By Beatriz Reyes
Liberation can be achieved with love, strength, and… a camera. Such was the message of Pocho1, a photographer who gave a talk sponsored by HOLA, the IGS Department, the Spanish Department, Art Forum, Sewanee Democratic Socialists, Cumberland Center for Justice and Peace (CCJP), Asian Sensation and OCCU (Organization for Cross-Cultural Understanding) recently in Convocation Hall.
Salvador Sánchez Strawbridge, also known as Pocho1, is a 30 year old half-Irish, half-Mexican from Los Angeles. As a child in elementary school, he was embarrassed to say his last name, Strawbridge, aloud in class. He hated his identity; what kind of Mexican had the last name Strawbridge? His identity issues arise from the fact that he is an assimilated Mexican-American that grew up in California, lacking the culture of an immigrant from Mexico. Such insecurity led him, at age 12, to join a gang.
“Gangs come from a screwed up system. It can give you all that you don’t have,” Strawbridge explained. In other words, they gave Pocho1 pride, association, and family as well as money, drugs, girls, and respect. It was a quick fix for the larger issue of his identity, but he was still lost and full of pain and violence. “Gangs exist because their members just lost hope,” he summarized.
It took Strawbridge years to open up and begin to understand what he was doing and who he really was. The student organization MEChA (Movimiento Estudiantil Chicano de Aztlán) helped him realize who he is. MEChA loved him, appreciated him, gave him the opportunity to get a higher education, where he discovered his intelligence and his desire to learn. He owes so much to this organization he even tattooed their symbol next to his heart because it saved his life. He provided many examples of this, all of them reasons why one must “always move forward”in order to get stronger.
His nickname, Pocho1, comes from this realization. The meaning says it all: Pocho is a derogatory term used by Mexicans towards Mexican-Americans. When he decided to embrace his identity, he chose that as his nickname. He created a term for his service, Liberation photography: “It liberated me from myself and helped to liberate other people.”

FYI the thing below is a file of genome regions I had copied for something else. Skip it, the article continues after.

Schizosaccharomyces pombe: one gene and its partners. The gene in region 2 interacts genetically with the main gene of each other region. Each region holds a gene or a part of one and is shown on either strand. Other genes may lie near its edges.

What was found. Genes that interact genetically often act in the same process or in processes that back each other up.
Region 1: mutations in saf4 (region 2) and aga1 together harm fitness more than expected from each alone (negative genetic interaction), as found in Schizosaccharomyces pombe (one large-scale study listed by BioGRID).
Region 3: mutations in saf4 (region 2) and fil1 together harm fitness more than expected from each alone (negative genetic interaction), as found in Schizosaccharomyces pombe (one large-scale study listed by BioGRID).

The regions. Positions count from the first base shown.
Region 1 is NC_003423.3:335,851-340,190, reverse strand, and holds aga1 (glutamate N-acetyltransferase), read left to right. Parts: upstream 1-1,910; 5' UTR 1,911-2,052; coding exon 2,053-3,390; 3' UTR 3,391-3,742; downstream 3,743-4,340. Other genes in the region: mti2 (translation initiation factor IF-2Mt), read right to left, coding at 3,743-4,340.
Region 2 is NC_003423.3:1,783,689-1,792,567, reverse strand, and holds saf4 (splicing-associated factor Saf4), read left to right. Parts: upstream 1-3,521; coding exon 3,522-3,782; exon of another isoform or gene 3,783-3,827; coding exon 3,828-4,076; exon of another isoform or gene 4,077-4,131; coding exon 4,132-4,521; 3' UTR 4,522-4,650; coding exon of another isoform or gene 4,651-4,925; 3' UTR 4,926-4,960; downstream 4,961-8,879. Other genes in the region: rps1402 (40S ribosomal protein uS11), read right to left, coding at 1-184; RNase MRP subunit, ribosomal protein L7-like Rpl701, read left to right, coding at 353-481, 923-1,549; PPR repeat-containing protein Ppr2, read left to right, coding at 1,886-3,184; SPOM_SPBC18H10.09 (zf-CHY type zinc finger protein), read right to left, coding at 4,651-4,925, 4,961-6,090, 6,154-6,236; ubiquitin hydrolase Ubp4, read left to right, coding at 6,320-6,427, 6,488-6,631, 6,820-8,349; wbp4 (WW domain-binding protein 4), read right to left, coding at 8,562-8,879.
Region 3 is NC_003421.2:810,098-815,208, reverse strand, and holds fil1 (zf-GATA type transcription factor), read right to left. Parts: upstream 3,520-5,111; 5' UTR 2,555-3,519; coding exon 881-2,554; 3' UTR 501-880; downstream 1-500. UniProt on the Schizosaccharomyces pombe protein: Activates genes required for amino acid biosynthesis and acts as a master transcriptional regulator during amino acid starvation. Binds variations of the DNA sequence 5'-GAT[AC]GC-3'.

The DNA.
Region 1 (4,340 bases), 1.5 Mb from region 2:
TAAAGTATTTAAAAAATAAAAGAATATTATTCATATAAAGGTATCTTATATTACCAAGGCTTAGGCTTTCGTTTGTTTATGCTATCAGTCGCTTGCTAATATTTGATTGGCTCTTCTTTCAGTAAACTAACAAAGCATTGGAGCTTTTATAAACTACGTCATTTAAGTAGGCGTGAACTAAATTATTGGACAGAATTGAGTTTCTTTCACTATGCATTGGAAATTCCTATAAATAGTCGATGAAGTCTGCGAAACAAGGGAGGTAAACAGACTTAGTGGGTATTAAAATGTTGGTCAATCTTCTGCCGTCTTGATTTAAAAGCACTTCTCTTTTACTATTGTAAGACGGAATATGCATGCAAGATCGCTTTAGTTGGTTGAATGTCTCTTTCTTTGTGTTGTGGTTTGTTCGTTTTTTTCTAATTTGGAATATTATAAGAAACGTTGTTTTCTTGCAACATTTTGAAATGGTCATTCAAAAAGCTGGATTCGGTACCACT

He’s not the paparazzi; his lens always has an intention, from documenting the history of American Indian communities to the activism of Immigrant Rights Movement. His biggest reward is to see his work in a permanent exhibition where he will stay there, stamped, for generations to see. The exhibit serves to uncover “the unseen” and help social movements to fight good causes.
Pocho1 is not just a photographer; he is an educator as well. His camera works as a pedagogical tool for his students that helps take them off the streets and out of gangs. The school system labels them “at risk” (based upon their race, socio-economic status, age and sex, they are more likely to be exposed and join in violence) but Pocho1 uses the term “highly resistant” because it doesn’t label the students as doomed, it gives them with the potential to overcome. He trusts them, and provides a chance for them by giving responsibility, transforming them from self-defeating human beings to confident citizens that graduate from college and succeed in a way that they had not expected.
Pocho1 talked for an hour and a half, but time flew for the audience. Everyone left the hall with several powerful and positive messages to apply to our own lives and the people all around. Everyone in attendence became liberated.